May 28, 2021

Mental Health After a Cardiac Event or Procedure

The connection between heart health and mental health is familiar to patients and medical professionals around the world. One of the many instances of this connection comes from the fluctuations in mental health people may experience after surviving a cardiac event or undergoing a procedure.

Danielle Henkel, a cardiologist at the Loma Linda University International Heart Institute, delineates why and how patients may develop a range of immediate or chronic mental struggles, such as anxiety, depression, or post-traumatic stress disorder (PTSD), after a cardiac event or procedure.

Why do cardiac events or procedures place a strain on mental health?

Fear and uncertainty play into a patient’s efforts to process what transpired after a cardiac event, like a heart attack or undergoing certain cardiac procedures. Patients may have limited memory of the event or struggle with comprehending new medical terminology used to describe their procedure.

In many cases, cardiac events are abrupt and unexpected, with certain procedures taking place quickly after that. "All this leaves the patient little time to process what is happening to them, and that can be traumatic," Henkel says. Even if the patient is aware of an upcoming scheduled cardiac procedure, they may feel mounting anxiety as they juggle unknowns such as what to expect and how the procedure will work.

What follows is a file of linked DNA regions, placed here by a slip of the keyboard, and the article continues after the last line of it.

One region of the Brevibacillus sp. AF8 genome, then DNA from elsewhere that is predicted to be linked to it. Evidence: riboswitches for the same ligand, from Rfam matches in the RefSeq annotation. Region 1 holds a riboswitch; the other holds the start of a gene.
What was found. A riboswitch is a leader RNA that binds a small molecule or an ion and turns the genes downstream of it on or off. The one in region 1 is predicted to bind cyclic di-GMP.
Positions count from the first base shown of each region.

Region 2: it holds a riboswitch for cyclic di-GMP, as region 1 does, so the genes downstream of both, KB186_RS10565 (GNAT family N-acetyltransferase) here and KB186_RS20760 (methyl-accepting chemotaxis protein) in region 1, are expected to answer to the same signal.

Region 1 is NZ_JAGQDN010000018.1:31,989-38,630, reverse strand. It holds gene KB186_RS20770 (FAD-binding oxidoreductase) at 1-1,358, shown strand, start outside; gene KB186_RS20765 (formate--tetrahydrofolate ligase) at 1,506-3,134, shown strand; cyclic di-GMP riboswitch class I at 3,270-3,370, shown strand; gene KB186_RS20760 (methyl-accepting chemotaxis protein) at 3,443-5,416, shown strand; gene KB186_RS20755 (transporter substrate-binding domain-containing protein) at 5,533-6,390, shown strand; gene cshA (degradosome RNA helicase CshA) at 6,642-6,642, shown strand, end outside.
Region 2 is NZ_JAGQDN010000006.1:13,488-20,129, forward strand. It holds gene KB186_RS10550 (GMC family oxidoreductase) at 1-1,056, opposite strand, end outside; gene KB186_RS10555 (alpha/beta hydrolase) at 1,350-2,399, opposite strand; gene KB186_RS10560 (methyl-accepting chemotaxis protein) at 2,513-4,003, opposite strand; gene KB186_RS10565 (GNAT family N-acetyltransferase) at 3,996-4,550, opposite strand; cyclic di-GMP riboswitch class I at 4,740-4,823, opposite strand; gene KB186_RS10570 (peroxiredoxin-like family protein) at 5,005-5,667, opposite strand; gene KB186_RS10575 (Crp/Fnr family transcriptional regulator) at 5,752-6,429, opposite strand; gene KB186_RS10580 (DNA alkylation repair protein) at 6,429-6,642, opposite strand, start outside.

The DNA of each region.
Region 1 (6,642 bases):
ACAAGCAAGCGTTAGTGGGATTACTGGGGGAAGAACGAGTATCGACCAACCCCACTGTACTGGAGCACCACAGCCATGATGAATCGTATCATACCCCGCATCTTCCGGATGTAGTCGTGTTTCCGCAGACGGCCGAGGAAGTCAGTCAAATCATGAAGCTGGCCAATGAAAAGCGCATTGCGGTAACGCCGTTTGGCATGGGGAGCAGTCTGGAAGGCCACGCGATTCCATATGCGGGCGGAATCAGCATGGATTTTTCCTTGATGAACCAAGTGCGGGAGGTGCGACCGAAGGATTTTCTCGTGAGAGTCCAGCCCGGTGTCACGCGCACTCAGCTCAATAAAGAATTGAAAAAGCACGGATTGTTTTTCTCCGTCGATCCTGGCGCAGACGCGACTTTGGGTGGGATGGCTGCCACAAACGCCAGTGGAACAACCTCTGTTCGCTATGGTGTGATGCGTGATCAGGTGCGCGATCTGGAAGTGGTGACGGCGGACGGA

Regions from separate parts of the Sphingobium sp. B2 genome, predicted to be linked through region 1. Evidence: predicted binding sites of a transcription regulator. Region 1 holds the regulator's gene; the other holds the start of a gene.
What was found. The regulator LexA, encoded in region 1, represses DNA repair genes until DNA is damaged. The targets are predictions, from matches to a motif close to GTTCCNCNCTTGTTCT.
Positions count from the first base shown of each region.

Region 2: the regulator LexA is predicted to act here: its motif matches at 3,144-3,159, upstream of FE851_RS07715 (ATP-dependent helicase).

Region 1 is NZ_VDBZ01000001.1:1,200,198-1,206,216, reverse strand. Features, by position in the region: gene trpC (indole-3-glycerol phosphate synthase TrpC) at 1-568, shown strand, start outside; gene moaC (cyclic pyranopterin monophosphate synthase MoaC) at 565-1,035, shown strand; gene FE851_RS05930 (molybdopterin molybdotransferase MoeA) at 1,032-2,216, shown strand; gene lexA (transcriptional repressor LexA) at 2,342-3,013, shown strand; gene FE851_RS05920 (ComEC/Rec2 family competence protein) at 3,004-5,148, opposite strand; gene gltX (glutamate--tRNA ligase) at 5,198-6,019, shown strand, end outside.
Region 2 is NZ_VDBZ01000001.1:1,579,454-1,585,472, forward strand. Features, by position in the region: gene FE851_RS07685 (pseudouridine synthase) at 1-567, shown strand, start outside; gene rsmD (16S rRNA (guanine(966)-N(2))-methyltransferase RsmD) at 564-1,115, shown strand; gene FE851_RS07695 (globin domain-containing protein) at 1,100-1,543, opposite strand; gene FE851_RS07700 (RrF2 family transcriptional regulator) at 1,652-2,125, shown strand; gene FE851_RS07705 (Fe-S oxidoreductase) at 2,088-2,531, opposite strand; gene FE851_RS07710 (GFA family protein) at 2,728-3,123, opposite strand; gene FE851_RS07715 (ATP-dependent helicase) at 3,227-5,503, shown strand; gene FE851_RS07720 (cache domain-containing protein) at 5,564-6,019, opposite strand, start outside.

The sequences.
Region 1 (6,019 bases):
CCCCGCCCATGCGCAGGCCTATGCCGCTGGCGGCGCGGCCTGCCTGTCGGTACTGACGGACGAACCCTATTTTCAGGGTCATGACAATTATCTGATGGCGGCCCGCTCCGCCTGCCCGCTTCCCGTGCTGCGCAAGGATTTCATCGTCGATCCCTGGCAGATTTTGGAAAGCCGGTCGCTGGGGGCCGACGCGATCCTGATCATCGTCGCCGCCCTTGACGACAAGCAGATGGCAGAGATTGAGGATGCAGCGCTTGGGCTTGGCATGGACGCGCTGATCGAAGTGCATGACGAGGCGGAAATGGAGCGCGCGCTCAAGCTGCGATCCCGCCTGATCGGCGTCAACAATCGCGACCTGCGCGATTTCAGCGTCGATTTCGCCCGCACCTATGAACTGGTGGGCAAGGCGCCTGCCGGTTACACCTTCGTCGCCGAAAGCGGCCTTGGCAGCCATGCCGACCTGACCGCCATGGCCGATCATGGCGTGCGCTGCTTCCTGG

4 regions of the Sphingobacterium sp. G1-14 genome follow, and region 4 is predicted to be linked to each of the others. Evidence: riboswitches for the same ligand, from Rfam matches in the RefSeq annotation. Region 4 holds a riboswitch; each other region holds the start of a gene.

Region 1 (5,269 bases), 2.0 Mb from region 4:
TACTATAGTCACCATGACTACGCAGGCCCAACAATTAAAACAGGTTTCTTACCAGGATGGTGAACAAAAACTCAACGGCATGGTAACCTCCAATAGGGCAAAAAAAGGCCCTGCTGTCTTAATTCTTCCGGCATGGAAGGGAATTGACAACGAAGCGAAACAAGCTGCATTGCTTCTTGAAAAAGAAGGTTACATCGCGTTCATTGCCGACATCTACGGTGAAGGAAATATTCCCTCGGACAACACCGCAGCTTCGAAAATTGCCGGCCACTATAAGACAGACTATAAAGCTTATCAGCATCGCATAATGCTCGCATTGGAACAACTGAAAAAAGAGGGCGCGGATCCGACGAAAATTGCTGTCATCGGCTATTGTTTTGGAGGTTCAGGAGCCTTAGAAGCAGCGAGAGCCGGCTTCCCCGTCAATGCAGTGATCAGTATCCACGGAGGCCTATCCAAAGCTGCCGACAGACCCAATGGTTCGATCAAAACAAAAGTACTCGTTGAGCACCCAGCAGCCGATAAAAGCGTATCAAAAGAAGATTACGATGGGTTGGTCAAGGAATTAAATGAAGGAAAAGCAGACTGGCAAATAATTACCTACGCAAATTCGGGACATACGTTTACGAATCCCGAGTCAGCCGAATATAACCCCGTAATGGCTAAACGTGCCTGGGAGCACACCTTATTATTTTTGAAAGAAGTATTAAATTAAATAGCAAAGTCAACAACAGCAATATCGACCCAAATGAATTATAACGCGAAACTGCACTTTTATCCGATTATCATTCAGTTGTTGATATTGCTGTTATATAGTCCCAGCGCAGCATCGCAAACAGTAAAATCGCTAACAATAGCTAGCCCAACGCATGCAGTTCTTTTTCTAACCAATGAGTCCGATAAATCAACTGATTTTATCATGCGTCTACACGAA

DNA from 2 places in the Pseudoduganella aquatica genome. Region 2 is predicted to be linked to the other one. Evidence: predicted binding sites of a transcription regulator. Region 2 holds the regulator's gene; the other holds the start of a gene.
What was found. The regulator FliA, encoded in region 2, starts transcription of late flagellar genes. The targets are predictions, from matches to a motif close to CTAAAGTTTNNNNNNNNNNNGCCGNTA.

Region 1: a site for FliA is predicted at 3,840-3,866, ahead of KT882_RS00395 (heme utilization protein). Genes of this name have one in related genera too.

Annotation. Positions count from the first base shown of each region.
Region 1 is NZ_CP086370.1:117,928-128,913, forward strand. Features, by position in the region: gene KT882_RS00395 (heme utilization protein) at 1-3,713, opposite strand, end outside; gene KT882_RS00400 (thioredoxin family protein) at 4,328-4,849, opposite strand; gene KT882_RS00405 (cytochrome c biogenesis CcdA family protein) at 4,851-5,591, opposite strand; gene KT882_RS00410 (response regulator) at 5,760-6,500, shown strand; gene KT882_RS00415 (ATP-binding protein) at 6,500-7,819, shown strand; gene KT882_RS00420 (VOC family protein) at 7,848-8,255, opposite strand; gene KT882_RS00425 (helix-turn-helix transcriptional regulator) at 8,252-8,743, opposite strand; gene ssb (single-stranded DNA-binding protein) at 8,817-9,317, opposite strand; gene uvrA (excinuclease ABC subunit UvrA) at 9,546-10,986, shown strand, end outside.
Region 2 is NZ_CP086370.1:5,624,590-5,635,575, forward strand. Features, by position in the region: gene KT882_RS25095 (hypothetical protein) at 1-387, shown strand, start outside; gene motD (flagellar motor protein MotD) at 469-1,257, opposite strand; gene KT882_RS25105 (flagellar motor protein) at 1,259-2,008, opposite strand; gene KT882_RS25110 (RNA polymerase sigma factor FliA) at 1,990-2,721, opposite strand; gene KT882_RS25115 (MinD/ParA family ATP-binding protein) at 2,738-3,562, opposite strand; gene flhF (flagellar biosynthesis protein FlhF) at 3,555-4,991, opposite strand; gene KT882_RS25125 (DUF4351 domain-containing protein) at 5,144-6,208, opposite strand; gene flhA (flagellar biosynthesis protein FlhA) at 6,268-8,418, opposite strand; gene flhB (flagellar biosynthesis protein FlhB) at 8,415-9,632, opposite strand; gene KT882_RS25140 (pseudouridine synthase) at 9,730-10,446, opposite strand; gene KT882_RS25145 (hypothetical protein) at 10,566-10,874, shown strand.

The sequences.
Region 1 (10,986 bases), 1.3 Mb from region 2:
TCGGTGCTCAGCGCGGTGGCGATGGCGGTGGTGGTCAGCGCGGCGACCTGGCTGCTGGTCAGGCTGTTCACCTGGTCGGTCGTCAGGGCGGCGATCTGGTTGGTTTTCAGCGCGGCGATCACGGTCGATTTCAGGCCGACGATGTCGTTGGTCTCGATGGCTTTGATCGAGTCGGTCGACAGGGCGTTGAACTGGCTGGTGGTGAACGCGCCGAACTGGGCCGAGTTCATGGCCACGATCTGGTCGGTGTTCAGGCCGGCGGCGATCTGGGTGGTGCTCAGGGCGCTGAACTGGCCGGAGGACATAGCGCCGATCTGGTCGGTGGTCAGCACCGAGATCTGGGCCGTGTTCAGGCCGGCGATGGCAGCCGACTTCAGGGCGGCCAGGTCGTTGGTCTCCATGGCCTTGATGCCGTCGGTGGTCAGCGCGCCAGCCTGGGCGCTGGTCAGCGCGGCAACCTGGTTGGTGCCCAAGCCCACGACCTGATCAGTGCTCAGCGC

Coupled with the unsettling mental strains are often disagreeable physical sensations themselves, Henkel says. The cardiac procedure may be uncomfortable, even from the standpoint of needing to undress for sterilization before a procedure. Moreover, if a patient is already feeling poorly from their underlying heart disease, new events or procedures can further amplify strain and stress.

What are the different ways people may experience mental health struggles after a cardiac event or procedure?

Henkel says it is common for people who survive a cardiac event or procedure to struggle mentally: about one in five will develop a serious form of depression, while one in three will come away from the experience with anxiety. “The depression or anxiety could become a second diagnosis alongside your cardiac diagnosis,” she says.

Almost immediately after a cardiac event or procedure, people begin to grapple with what just happened to them and start to contemplate how their life may be different in the future. Henkel says patients’ minds can spin through a mental carousel of questions: How has this affected my health? How will this impact my finances and work situation? Will this alter family dynamics as roles change?

The patient’s loved ones or members from their social support network may also share immediate reactions of shock, stress, confusion, and even guilt, with such thoughts as: Should I have seen this coming? What did I miss? Could I have prevented it?

The initial whirlwind of emotions — shock, fear, grief, sadness, fatigue — and difficulty processing can persist in the long term, Henkel says, developing into chronic feelings of hopelessness, helplessness, or struggle with sleeping and concentration. Depression after a cardiac event or procedure sometimes lowers that person’s inclination to take their cardiac medications, to withdraw from support, or turn to coping mechanisms that might further harm their health.